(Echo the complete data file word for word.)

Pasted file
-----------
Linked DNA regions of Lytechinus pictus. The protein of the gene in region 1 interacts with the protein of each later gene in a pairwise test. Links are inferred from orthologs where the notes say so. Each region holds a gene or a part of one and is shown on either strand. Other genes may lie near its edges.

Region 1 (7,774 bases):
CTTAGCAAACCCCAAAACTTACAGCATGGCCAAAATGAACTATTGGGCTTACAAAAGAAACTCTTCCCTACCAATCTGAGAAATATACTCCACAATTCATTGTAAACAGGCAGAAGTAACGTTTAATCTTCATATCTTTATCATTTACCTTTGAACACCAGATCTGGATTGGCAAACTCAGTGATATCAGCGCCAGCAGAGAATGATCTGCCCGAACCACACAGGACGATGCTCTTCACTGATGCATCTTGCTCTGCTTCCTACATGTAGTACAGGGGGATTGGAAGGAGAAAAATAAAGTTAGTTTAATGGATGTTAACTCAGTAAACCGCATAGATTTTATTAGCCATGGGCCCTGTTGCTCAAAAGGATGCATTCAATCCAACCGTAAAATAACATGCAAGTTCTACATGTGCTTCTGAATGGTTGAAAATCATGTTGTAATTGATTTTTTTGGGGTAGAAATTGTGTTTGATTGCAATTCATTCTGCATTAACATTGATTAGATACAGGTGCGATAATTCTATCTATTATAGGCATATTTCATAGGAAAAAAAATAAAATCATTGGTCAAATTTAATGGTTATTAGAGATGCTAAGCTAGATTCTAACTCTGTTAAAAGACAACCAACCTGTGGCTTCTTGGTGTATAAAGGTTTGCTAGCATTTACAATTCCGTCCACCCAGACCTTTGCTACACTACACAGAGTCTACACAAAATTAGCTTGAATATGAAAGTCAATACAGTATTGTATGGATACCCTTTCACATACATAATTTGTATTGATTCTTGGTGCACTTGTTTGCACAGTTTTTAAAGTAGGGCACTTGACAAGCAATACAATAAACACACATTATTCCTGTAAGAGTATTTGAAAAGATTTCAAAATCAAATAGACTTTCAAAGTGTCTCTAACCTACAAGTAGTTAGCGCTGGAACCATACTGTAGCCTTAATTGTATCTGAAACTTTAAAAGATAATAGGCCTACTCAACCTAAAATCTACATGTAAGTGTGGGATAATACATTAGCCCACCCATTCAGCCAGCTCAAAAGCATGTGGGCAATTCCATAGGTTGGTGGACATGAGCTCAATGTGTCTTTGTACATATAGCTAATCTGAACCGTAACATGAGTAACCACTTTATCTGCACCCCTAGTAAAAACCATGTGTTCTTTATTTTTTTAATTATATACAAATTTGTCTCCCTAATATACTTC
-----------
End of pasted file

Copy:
Linked DNA regions of Lytechinus pictus. The protein of the gene in region 1 interacts with the protein of each later gene in a pairwise test. Links are inferred from orthologs where the notes say so. Each region holds a gene or a part of one and is shown on either strand. Other genes may lie near its edges.

Region 1 (7,774 bases):
CTTAGCAAACCCCAAAACTTACAGCATGGCCAAAATGAACTATTGGGCTTACAAAAGAAACTCTTCCCTACCAATCTGAGAAATATACTCCACAATTCATTGTAAACAGGCAGAAGTAACGTTTAATCTTCATATCTTTATCATTTACCTTTGAACACCAGATCTGGATTGGCAAACTCAGTGATATCAGCGCCAGCAGAGAATGATCTGCCCGAACCACACAGGACGATGCTCTTCACTGATGCATCTTGCTCTGCTTCCTACATGTAGTACAGGGGGATTGGAAGGAGAAAAATAAAGTTAGTTTAATGGATGTTAACTCAGTAAACCGCATAGATTTTATTAGCCATGGGCCCTGTTGCTCAAAAGGATGCATTCAATCCAACCGTAAAATAACATGCAAGTTCTACATGTGCTTCTGAATGGTTGAAAATCATGTTGTAATTGATTTTTTTGGGGTAGAAATTGTGTTTGATTGCAATTCATTCTGCATTAACATTGATTAGATACAGGTGCGATAATTCTATCTATTATAGGCATATTTCATAGGAAAAAAAATAAAATCATTGGTCAAATTTAATGGTTATTAGAGATGCTAAGCTAGATTCTAACTCTGTTAAAAGACAACCAACCTGTGGCTTCTTGGTGTATAAAGGTTTGCTAGCATTTACAATTCCGTCCACCCAGACCTTTGCTACACTACACAGAGTCTACACAAAATTAGCTTGAATATGAAAGTCAATACAGTATTGTATGGATACCCTTTCACATACATAATTTGTATTGATTCTTGGTGCACTTGTTTGCACAGTTTTTAAAGTAGGGCACTTGACAAGCAATACAATAAACACACATTATTCCTGTAAGAGTATTTGAAAAGATTTCAAAATCAAATAGACTTTCAAAGTGTCTCTAACCTACAAGTAGTTAGCGCTGGAACCATACTGTAGCCTTAATTGTATCTGAAACTTTAAAAGATAATAGGCCTACTCAACCTAAAATCTACATGTAAGTGTGGGATAATACATTAGCCCACCCATTCAGCCAGCTCAAAAGCATGTGGGCAATTCCATAGGTTGGTGGACATGAGCTCAATGTGTCTTTGTACATATAGCTAATCTGAACCGTAACATGAGTAACCACTTTATCTGCACCCCTAGTAAAAACCATGTGTTCTTTATTTTTTTAATTATATACAAATTTGTCTCCCTAATATACTTC